« Revisiting the Exploding Offer | Main | The Pope reads Paul Horwitz »

Friday, October 28, 2011

ABA Citizen Amicus Project for Law Students

I'm writing from the American Bar Association Criminal Justice Legal Educators Colloquium, where I've helped to organize a track of programming co-sponsored by the Association of American Law Schools Criminal Justice Section.  One of my fellow organizers, Prof. Andrew Ferguson of UDC, has put together an ABA initiative that may be of interest to your law students, particularly if you teach Fourth Amendment.  In conjunction with the ABA, Andrew has created a "Citizen Amicus Project" focused on the warrantless GPS-tracking case at the Supreme Court this term, United States v. Jones.  The Citizen Amicus Project is a web-based initiative through which law students can weigh in regarding whether a "reasonable expectation of privacy" exists in a warrantless GPS tracking scenario.  I understand that prizes will be awarded for the best student entries.  Why should law professors have all the (blogging) fun?  Enjoy!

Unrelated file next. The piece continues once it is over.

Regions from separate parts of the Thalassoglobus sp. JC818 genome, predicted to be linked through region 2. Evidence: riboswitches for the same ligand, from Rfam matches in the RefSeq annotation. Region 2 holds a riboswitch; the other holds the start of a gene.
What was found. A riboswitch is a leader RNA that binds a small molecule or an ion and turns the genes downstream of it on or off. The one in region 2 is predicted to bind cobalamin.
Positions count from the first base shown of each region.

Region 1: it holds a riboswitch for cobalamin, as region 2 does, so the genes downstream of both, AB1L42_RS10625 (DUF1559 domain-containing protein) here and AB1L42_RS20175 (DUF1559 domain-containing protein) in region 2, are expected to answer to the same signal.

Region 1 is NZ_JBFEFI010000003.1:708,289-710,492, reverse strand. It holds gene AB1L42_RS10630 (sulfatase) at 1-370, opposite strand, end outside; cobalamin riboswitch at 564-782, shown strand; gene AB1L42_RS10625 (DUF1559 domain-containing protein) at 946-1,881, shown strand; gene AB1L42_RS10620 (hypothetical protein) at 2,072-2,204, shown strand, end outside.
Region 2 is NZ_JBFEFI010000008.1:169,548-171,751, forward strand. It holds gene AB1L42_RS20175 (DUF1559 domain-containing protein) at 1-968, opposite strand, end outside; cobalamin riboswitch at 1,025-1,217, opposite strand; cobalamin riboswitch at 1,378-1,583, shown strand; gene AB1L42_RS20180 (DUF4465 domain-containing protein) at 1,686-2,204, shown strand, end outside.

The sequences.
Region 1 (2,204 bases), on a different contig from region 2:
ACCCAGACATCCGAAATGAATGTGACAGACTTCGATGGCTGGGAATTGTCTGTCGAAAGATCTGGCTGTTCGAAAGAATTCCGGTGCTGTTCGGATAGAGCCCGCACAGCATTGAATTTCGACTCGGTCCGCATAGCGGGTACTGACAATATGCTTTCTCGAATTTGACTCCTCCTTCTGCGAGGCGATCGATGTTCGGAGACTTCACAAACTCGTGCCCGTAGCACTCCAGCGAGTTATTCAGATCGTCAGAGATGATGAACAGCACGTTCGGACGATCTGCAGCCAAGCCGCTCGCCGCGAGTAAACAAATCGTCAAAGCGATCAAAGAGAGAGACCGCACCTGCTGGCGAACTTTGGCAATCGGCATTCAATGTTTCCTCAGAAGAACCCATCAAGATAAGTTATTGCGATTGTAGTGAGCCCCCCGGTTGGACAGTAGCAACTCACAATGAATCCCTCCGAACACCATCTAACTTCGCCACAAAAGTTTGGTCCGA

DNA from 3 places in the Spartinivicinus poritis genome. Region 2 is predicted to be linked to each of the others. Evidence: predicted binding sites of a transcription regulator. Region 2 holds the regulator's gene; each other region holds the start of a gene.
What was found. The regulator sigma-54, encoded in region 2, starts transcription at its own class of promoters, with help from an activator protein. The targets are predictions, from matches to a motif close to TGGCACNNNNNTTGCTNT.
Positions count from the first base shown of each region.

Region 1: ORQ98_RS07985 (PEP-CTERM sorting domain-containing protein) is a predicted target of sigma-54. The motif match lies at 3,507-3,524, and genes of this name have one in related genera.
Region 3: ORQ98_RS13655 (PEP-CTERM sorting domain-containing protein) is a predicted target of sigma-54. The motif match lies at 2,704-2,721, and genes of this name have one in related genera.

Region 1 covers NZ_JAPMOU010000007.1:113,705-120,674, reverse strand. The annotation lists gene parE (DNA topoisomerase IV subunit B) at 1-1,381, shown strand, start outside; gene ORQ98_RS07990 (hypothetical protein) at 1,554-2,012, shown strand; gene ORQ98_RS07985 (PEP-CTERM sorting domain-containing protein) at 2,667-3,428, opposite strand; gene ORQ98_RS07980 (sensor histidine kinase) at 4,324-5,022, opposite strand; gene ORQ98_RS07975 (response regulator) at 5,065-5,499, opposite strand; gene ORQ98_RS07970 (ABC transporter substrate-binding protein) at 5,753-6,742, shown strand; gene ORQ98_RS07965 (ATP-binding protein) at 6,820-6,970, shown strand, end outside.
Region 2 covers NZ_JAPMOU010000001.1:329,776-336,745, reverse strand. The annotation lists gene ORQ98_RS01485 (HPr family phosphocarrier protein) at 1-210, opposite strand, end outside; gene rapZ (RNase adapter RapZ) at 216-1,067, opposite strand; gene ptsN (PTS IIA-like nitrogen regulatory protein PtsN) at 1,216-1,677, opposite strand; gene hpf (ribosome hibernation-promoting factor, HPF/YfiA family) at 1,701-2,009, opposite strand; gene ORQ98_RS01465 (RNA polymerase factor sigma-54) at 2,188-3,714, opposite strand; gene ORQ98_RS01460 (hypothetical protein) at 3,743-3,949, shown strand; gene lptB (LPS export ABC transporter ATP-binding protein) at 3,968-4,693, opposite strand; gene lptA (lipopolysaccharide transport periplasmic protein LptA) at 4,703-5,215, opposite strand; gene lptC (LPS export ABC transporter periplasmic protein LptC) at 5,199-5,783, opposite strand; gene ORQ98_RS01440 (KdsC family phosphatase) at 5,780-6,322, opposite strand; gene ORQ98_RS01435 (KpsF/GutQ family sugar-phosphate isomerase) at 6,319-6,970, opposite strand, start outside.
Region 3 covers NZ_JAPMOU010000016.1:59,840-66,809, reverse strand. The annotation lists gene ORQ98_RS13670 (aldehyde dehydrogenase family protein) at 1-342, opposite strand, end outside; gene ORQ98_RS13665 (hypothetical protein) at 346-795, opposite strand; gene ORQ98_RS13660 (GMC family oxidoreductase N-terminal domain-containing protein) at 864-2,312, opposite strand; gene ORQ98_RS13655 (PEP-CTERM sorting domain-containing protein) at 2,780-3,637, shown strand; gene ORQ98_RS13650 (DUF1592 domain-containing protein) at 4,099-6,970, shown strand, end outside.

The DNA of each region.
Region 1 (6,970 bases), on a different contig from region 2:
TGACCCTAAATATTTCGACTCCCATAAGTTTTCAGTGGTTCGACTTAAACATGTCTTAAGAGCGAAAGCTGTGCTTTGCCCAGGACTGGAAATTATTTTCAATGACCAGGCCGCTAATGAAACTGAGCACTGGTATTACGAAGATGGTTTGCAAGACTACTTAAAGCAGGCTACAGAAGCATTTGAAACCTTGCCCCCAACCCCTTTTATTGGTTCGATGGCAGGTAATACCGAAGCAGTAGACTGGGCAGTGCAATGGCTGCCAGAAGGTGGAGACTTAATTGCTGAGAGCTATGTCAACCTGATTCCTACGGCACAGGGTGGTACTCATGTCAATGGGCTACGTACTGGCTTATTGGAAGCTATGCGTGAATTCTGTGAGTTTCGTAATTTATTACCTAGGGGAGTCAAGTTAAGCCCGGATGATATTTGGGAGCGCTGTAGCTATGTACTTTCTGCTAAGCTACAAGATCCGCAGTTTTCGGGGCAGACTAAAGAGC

Posted by GiovannaShay on October 28, 2011 at 03:04 PM | Permalink


TrackBack URL for this entry:

Listed below are links to weblogs that reference ABA Citizen Amicus Project for Law Students:


The comments to this entry are closed.